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Early results from the 2024 Teacher Working Conditions Survey are in. Here’s what teachers said

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More than 100,000 North Carolina educators took the updated 2024 Teachers Working Conditions Survey, with roughly eight out of 10 respondents saying they plan to continue teaching at their current school next year.

About 12% of respondents said they plan to continue in an education role at a different school, and less than 6% said they planned to “leave education entirely or retire.”

The survey, which was open from March 1 to April 5, was sent to 119,500 educators and answered by 102,082. The Department of Public Instruction (DPI) released preliminary findings from the survey on Tuesday, with plans to release a more detailed report in October.

“If teachers take the time to give us input to fill out a survey, we absolutely have to use the data to make better decisions about what’s going on in our schools,” DPI’s Dr. Jeni Corn told the State Board of Education at its April 30 planning session in Boone.

Since 2002, DPI has administered the biennial survey to learn about how teachers feel about topics like retention, school leadership, safety and wellbeing, resources, equity, and professional development.

Corn, the director of research and evaluation in DPI’s Office of Learning Recovery and Acceleration, said DPI has heard requests from some districts to release the survey every year. She told the Board this would require asking the General Assembly for more funding.

This year’s survey included many updates, following a request by the Board to update the survey last spring. Among other things, DPI reduced the number of survey questions (from 199 to 99) and added optional demographic questions. DPI also added an open-ended question: “Is there anything else you would like to tell us about the Teacher Working Conditions at this school?”

Approximately 95% of survey respondents answered the new optional items this year, Corn said. Those items included content area, licensure status, and race/ethnicity. About 32% of respondents (32,934 people) answered the open-ended question. DPI plans to provide a qualitative analysis of those comments this summer, Corn said.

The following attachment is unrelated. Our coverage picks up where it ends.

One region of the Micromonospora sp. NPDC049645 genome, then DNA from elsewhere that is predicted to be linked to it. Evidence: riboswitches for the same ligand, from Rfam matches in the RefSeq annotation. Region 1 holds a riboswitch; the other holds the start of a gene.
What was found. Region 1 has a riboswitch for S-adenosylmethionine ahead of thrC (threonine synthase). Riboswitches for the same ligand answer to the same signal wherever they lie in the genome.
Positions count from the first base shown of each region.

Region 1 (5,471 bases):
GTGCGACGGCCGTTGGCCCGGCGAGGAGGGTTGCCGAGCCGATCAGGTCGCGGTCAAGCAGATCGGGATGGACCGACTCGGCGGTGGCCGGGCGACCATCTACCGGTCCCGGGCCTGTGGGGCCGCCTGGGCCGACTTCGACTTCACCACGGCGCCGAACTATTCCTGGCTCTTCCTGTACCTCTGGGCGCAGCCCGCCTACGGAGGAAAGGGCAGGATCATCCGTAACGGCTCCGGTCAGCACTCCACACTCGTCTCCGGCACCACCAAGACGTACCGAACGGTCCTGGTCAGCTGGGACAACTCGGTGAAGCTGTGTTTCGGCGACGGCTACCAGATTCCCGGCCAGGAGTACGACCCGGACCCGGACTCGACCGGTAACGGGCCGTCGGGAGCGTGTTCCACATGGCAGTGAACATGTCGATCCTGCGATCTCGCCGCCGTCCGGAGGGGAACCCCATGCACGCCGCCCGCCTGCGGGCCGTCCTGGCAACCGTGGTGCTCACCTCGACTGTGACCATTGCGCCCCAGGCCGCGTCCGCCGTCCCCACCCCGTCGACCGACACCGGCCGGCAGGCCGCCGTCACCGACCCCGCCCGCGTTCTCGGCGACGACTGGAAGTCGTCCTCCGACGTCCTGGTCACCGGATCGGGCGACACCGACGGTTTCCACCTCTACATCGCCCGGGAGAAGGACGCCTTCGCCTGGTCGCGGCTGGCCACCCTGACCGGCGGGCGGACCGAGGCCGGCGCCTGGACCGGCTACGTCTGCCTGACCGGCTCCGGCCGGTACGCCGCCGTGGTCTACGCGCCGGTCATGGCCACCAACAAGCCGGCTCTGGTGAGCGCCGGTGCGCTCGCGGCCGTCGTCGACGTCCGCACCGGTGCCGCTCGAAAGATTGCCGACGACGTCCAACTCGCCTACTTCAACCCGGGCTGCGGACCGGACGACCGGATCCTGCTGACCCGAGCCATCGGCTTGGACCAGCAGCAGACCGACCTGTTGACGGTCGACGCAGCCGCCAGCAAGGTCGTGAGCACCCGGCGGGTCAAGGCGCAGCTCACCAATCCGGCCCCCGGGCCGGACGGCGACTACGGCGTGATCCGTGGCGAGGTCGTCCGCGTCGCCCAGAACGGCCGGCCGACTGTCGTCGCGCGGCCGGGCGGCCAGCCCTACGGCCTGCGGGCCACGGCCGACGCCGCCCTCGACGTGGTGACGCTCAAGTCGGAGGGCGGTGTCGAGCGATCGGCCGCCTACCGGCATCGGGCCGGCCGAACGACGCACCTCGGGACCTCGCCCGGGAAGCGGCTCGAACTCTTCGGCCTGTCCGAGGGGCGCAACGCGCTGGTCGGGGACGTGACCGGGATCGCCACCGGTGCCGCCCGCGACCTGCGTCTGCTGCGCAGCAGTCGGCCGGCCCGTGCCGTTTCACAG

“This data makes me feel like we have this great responsibility as leaders, to both protect their anonymity but also elevate their voice,” Corn said regarding the new optional survey responses. “That is one of the things we’ll be working on over the summer — how we can drill down as far as we can to talk about and lift up their voice, while still maintaining confidentiality and making sure that nobody can identify an individual teacher.”

Here is a look at some of the themes DPI has identified so far in the open-ended question.

Screenshot from DPI’s presentation.

Who took the survey?

All classroom teachers (certified and non-certified) and licensed school-based educators (e.g., school counselor, school psychologist, social worker, media coordinator, instructional coaches, etc.) in North Carolina were invited to participate.

Of the 119,500 educators DPI invited to take the survey, about 85% filled it out.

Of the 102,082 educators who took the survey, 85% were classroom teachers (87,224) and 15% were licensed school-based educators (14,858).

The majority of respondents (59%) were experienced educators, with 11 years of experience or more. Another 25% of respondents were mid-career educators, with 4-10 years of experience. Nearly 16% were beginning teachers.

DPI’s survey results dashboard does not yet include the new optional demographics data for respondents.

This year, DPI increased the minimum response rate to 50% to send data back to a school so results are less likely to be attributed to individual respondent. Per DPI, 96% of schools met that threshold.

Retention and other survey highlights

Approximately 91% of respondents strongly agreed or agreed that “overall, my school is a good place to work and learn.”

This reflects an increase from the previous two surveys, in 2020 and 2022, at roughly 85% of respondents.

“The numbers here I think are amazing and should be celebrated,” Corn said. “The work (principals and superintendents) are doing… is making an enormous difference for your staff.”

“To ensure that we provide the right support, it is vital that North Carolina’s educators have ample opportunity to have their voices heard. I’m grateful to the educators who took the time to complete this survey and share their experiences, and I am thrilled to hear that the majority of teachers feel so positively about their schools.”